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I want to read some XML-files and convert it to a graph (no graphics, just a model). But because the files are very large (2,2 GB) my model object, which holds all the information, becomes even larger (4x the size of the file...).

Googling through the net I tried to find ways to reduce the object size. I tried different collection types but would like to stick to a HashMap (because I have to have random access). The actuall keys and values make up just a small amount of the allocated memory. Most of the hash table is empty...

If I'm not totally wrong a garbage collection doesn't help me to free the allocated memory and reduce the size of the hashmap. Is there and other way to release unused memory and shrink the hashmap? Or is there a way to do perfect hashing? Or shoud I just use another collection?

Thanks in advance,

Sebastian

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the key to improvement here is to avoid reading all of a 2.2 GB file into memory at once –  matt b May 10 '11 at 18:35

6 Answers 6

A HashMap is typically just a large array of references filled to a certain percentage of capacity. If only 80% of the map is filled, the remaining 20% of the array cells are unused (i.e., are null). The extra overhead is really only just the empty (null) cells.

On a 32-bit CPU, each array cell is usually 4 bytes in size (although some JVM implementations may allocate 8 bytes). That's not really that much unused space overall.

Once your map is filled, you can copy it to another HashMap with a more appropriate (smaller) size giving a larger fill percentage.

Your question seems to imply that there are more allocated but unused objects that you're worried about. But how is that the case?

Addendum

Once a map is filled almost to capacity (typically more than 95% or so), a larger array is allocated, the old array's contents are copied to the new array, and then the smaller array is left to be garbage collected. This is obviously an expensive operation, so choosing a reasonably large initial size for the map is key to improving performance.

If you can (over)estimate the number of cells needed, preallocating a map can reduce or even eliminate the resizing operations.

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When resizing the array is going to be resized to the double of the old size. In the worst case just one item caused to allocate a huge array. –  Thomas Jungblut May 10 '11 at 18:46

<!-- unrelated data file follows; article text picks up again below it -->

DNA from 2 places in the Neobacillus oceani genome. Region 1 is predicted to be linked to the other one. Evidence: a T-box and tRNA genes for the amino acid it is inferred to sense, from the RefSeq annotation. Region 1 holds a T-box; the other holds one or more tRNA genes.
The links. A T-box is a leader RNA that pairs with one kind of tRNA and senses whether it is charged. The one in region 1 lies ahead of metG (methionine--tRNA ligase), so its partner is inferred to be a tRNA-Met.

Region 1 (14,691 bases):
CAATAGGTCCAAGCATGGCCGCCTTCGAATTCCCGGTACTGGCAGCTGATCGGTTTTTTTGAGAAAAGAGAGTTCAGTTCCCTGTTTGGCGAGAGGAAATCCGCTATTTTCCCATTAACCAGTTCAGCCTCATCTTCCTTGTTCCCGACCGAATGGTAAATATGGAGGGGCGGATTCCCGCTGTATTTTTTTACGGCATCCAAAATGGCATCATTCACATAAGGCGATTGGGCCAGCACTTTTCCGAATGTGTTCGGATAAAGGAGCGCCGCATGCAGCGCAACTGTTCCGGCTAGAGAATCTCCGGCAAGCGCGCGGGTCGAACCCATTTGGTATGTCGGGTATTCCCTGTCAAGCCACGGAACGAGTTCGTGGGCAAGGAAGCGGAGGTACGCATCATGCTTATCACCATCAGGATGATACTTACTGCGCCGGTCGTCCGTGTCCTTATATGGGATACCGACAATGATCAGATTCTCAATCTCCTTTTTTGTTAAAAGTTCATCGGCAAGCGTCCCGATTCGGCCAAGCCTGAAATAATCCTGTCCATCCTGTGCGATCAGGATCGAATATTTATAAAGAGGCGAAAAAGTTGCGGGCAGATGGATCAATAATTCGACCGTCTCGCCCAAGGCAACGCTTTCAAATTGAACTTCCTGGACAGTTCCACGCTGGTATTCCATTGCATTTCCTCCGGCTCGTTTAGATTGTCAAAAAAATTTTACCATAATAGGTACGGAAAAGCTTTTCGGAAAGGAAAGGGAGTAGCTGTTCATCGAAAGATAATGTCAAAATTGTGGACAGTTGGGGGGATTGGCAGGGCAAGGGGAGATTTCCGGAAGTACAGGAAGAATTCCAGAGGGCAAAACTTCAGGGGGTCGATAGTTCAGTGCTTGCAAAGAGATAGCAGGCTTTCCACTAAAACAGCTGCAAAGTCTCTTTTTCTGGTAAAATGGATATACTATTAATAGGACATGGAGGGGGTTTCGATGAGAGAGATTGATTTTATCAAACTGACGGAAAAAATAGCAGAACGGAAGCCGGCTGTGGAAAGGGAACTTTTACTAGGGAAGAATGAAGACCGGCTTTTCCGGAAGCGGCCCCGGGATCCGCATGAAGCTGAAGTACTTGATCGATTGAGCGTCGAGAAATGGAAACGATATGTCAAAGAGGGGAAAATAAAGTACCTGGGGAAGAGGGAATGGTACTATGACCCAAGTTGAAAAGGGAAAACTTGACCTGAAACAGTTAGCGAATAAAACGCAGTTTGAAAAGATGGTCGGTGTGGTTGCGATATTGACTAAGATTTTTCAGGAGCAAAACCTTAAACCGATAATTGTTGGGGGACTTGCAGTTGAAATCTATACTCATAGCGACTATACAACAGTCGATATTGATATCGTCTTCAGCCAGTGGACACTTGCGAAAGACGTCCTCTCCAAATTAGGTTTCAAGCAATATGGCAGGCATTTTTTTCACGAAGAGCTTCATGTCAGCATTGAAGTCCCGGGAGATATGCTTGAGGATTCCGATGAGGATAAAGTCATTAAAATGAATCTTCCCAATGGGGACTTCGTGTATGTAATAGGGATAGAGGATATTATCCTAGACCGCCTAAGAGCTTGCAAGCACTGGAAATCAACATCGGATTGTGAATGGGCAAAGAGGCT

TreeSets probably grow more predictably (altho a perfect HashMap will easily be much smaller than a perfect TreeMap). The problem is it's almost impossible to get an even near perfect HashMap (from a memory footprint). –  MeBigFatGuy May 10 '11 at 19:03

What you are asking is not so clear, it is not clear if memory is taken by the objects that you put inside the hasmap or by the hashmap itself, which shouldn't be the case since it only holds references.

In any case take a look at the WeakHashMap, maybe it is what you are looking for: it is an hashmap which doesn't guarantee that keys are kept inside it, it should be used as a sort of cache but from your description I don't really know if it is your case or not.

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Already tried it. It does use less memory BUT the GC seems to throw away Objects, which I need later :( –  distractedBySquirrels May 11 '11 at 15:30

If you get nowhere with reducing the memory footprint of your hashmap, you could always put the data in a database. Depending on how the data is accessed, you might still get reasonable performance if you introduce a cache in front of the db.

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One thing that might come into play is that you might have substrings that are referencing old larger strings, and those substrings are then making it impossible for the GC to collect the char arrays that are too big.

This happens when you are using some XML parsers that are returning attributes/values as substring from a larger string. (A substring is only a limited view of the larger string).

Try to put your strings in the map by doing something like this:

map.put(new String(key), new String(value));

Note that the GC then might get more work to do when you are populating the map, and this might not help you if you don't have that many substrings that are referencing larger strings.

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If you're really serious about this and you have time to spare, you can make your own implementation of the Map interface based on minimal perfect hashing

If your keys are Strings, then there apparently is a map available for you here. I haven't tried it myself but it brags about reduced memory usage.

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You might give the Trove collections a shot. They advertise it as a more time and space efficient drop-in replacement for the java.util Collections.

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